2. Requests further investment in human development through strengthening the budgetary capacity of the European Social Fund Plus (ESF+) and European Globalisation Adjustment Fund (EGF), with particular focus on young people that are unemployed or just entering the labour market, through a reinforced Youth Employment Initiative; 
  3. Calls for the aforementioned Youth Employment Initiative to guarantee the presence of insurance against unemployment and social shock absorbers, equal working conditions, adequate balance between rights and duties of workers and employers and between flexibility and social security; 
  4. Calls upon the aforementioned Youth Employment Initiative to be able to formulate appropriate policies against absolute poverty, relative poverty and in-work poverty;
  5. Demands guarantees for the compensation of young people starting their careers through internship and traineeships, thus favouring social mobility and improved career possibilities for the lower-income population; 
  6. Requests the creation of a European status for interns and trainees guaranteeing a minimum standard of rights concerning working conditions; 
  7. Underlines the importance of aid for people in need of monetary benefits, voluntary training services and social inclusion programmes to support the transition period from unemployment to employment refusing coercive forms of work;
  8. Urges the Commission to build upon the SURE (the European instrument for temporary Support to mitigate Unemployment Risks in an Emergency), towards the establishment of a permanent European unemployment (re)insurance scheme, whose twin objectives would be to stabilise the economic cycle, as well as improve workers’ social protection;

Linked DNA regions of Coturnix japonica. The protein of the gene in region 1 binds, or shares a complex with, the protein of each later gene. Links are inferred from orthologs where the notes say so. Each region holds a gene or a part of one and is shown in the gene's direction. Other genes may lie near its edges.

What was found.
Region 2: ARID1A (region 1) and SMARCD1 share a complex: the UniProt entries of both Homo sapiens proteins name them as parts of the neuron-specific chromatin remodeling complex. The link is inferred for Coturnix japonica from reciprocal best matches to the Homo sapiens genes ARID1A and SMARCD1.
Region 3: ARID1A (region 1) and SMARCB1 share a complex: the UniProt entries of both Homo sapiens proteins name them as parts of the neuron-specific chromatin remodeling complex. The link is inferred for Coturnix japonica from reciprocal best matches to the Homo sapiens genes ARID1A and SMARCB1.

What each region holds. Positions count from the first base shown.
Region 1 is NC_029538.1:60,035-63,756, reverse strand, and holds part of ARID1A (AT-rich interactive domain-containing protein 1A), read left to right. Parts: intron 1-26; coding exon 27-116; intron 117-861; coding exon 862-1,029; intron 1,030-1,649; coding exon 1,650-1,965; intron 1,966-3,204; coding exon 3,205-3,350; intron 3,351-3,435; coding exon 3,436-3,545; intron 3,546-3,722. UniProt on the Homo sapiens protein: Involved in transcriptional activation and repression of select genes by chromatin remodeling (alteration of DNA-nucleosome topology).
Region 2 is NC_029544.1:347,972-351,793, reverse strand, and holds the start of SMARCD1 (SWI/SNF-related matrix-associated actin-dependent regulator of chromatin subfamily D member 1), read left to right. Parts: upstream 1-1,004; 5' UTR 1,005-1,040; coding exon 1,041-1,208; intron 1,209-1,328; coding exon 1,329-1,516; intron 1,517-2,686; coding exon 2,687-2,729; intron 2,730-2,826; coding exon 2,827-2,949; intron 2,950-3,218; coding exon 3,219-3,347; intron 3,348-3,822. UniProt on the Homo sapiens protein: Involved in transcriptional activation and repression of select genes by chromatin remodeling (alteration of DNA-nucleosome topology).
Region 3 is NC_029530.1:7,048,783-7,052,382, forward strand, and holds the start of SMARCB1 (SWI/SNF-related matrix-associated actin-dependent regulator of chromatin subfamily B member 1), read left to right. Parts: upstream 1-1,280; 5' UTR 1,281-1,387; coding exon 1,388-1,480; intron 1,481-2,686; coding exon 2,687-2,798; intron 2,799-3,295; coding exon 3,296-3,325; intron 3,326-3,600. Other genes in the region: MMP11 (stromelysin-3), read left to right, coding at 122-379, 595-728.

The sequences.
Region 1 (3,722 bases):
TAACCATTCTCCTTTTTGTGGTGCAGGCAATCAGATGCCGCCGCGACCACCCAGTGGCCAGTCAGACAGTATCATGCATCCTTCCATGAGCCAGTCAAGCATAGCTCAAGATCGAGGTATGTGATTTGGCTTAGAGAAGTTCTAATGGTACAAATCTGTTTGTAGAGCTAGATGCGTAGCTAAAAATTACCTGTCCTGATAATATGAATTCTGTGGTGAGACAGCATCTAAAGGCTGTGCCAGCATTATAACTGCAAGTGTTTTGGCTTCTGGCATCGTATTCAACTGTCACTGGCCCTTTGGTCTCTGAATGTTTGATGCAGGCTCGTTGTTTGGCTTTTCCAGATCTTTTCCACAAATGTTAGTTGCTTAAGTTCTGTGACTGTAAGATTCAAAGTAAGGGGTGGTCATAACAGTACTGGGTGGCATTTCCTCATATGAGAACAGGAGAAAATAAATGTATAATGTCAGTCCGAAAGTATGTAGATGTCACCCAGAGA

9. Encourages harmonisation of working standards throughout the Union, according to the principle of “same pay for the same work at the same place”; 
  10. Supports the creation of a framework for adequate and decent wages, fully respecting collective agreements and bargaining or through statutory minimum wages; which represent a real living wage; 
  11. Calls for a minimum age to be set for physically demanding jobs and to ensure special protection for young workers; 
  12. Stresses the importance of minimum requirements for occupational safety and health, as well as a basic level of medical care at their workplace; 
  13. Recommends the creation of a legislative framework which requires employers to ensure the health and medical fitness of workers at their workplaces; 
  14. Urges Member States to engage in enhanced cooperation on social issues or social compacts, following the example of the Schengen agreements, in order to achieve better integration among those countries with similar social standards and avoid the risk of social dumping; 
  15. Demands the European Commission and the Member States to recognise the limits of the current system based on peer review and exchange of best practices and to set binding laws and sanctions for the States that are not fulfilling their responsibilities in terms of social protection; 
  16. Demands that the European Social Pillar become the core structure of a federal social union with proper resources, democratic instruments, and concrete tools for its implementation; 
  17. Calls for a European welfare state financed with an enlarged European budget independent from Member State contributions, funded by substantial and genuine own resources, based on an EU-wide system of taxation; 
  18. Requests, further, that a sufficient level of protection for workers be ensured across the Union, by consistently enforcing existing European laws, and – when necessary – improving the coherence and effectiveness of the European legal framework on social matters, in particular when it concerns multinationals and cross-border businesses; 
  19. Encourages the development of Europe-wide trade unions in order to become a true bargaining power and to establish adequate instruments for the protection of workers in an ever more globalised world where the transnational dimension of business is on the rise;
  20. Requests the European Labour Authority be given a full mandate to ensure correct application of European labour law and to fight against fraud and abuse by applying sanctions on Member States in case of a failure to comply with their obligations.